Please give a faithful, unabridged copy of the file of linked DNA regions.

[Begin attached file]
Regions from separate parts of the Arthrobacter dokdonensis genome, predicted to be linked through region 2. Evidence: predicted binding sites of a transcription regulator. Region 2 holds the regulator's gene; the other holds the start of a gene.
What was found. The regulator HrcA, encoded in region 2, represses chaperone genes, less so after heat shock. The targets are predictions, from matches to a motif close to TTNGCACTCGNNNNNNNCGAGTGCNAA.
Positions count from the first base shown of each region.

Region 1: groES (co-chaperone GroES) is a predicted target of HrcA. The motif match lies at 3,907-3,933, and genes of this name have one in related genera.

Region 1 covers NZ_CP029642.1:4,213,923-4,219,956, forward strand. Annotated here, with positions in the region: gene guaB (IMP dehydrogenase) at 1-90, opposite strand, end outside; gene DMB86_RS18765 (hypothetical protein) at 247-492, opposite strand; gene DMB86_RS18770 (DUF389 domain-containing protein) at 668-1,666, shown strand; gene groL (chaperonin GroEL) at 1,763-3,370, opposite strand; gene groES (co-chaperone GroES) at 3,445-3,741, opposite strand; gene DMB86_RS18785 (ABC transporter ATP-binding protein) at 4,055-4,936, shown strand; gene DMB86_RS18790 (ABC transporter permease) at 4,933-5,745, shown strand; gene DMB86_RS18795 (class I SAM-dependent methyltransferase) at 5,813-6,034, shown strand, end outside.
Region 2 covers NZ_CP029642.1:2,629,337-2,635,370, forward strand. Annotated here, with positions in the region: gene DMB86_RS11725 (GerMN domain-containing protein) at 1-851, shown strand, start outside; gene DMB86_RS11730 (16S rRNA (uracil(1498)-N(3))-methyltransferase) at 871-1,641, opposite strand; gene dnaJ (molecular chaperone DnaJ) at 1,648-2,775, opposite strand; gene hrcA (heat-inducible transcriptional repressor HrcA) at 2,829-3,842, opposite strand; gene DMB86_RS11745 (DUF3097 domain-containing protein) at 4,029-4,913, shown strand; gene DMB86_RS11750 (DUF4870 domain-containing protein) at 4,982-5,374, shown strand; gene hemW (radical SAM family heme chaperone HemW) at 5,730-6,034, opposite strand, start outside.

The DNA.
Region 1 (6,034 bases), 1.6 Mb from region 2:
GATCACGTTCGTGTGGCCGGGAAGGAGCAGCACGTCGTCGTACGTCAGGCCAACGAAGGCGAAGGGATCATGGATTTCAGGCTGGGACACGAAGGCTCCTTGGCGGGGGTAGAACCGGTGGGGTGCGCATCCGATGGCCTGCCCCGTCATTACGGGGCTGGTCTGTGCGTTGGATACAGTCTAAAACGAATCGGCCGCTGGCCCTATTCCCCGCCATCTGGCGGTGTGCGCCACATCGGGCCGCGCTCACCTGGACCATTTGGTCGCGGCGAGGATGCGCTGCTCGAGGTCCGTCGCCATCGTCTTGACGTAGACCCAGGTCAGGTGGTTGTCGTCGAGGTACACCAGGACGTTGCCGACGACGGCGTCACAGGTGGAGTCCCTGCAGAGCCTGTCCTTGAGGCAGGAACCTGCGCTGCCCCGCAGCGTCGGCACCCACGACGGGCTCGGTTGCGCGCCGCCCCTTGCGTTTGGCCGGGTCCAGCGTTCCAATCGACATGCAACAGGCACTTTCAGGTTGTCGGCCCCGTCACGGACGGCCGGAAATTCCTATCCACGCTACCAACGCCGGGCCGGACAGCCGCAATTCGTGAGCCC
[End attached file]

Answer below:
Regions from separate parts of the Arthrobacter dokdonensis genome, predicted to be linked through region 2. Evidence: predicted binding sites of a transcription regulator. Region 2 holds the regulator's gene; the other holds the start of a gene.
What was found. The regulator HrcA, encoded in region 2, represses chaperone genes, less so after heat shock. The targets are predictions, from matches to a motif close to TTNGCACTCGNNNNNNNCGAGTGCNAA.
Positions count from the first base shown of each region.

Region 1: groES (co-chaperone GroES) is a predicted target of HrcA. The motif match lies at 3,907-3,933, and genes of this name have one in related genera.

Region 1 covers NZ_CP029642.1:4,213,923-4,219,956, forward strand. Annotated here, with positions in the region: gene guaB (IMP dehydrogenase) at 1-90, opposite strand, end outside; gene DMB86_RS18765 (hypothetical protein) at 247-492, opposite strand; gene DMB86_RS18770 (DUF389 domain-containing protein) at 668-1,666, shown strand; gene groL (chaperonin GroEL) at 1,763-3,370, opposite strand; gene groES (co-chaperone GroES) at 3,445-3,741, opposite strand; gene DMB86_RS18785 (ABC transporter ATP-binding protein) at 4,055-4,936, shown strand; gene DMB86_RS18790 (ABC transporter permease) at 4,933-5,745, shown strand; gene DMB86_RS18795 (class I SAM-dependent methyltransferase) at 5,813-6,034, shown strand, end outside.
Region 2 covers NZ_CP029642.1:2,629,337-2,635,370, forward strand. Annotated here, with positions in the region: gene DMB86_RS11725 (GerMN domain-containing protein) at 1-851, shown strand, start outside; gene DMB86_RS11730 (16S rRNA (uracil(1498)-N(3))-methyltransferase) at 871-1,641, opposite strand; gene dnaJ (molecular chaperone DnaJ) at 1,648-2,775, opposite strand; gene hrcA (heat-inducible transcriptional repressor HrcA) at 2,829-3,842, opposite strand; gene DMB86_RS11745 (DUF3097 domain-containing protein) at 4,029-4,913, shown strand; gene DMB86_RS11750 (DUF4870 domain-containing protein) at 4,982-5,374, shown strand; gene hemW (radical SAM family heme chaperone HemW) at 5,730-6,034, opposite strand, start outside.

The DNA.
Region 1 (6,034 bases), 1.6 Mb from region 2:
GATCACGTTCGTGTGGCCGGGAAGGAGCAGCACGTCGTCGTACGTCAGGCCAACGAAGGCGAAGGGATCATGGATTTCAGGCTGGGACACGAAGGCTCCTTGGCGGGGGTAGAACCGGTGGGGTGCGCATCCGATGGCCTGCCCCGTCATTACGGGGCTGGTCTGTGCGTTGGATACAGTCTAAAACGAATCGGCCGCTGGCCCTATTCCCCGCCATCTGGCGGTGTGCGCCACATCGGGCCGCGCTCACCTGGACCATTTGGTCGCGGCGAGGATGCGCTGCTCGAGGTCCGTCGCCATCGTCTTGACGTAGACCCAGGTCAGGTGGTTGTCGTCGAGGTACACCAGGACGTTGCCGACGACGGCGTCACAGGTGGAGTCCCTGCAGAGCCTGTCCTTGAGGCAGGAACCTGCGCTGCCCCGCAGCGTCGGCACCCACGACGGGCTCGGTTGCGCGCCGCCCCTTGCGTTTGGCCGGGTCCAGCGTTCCAATCGACATGCAACAGGCACTTTCAGGTTGTCGGCCCCGTCACGGACGGCCGGAAATTCCTATCCACGCTACCAACGCCGGGCCGGACAGCCGCAATTCGTGAGCCC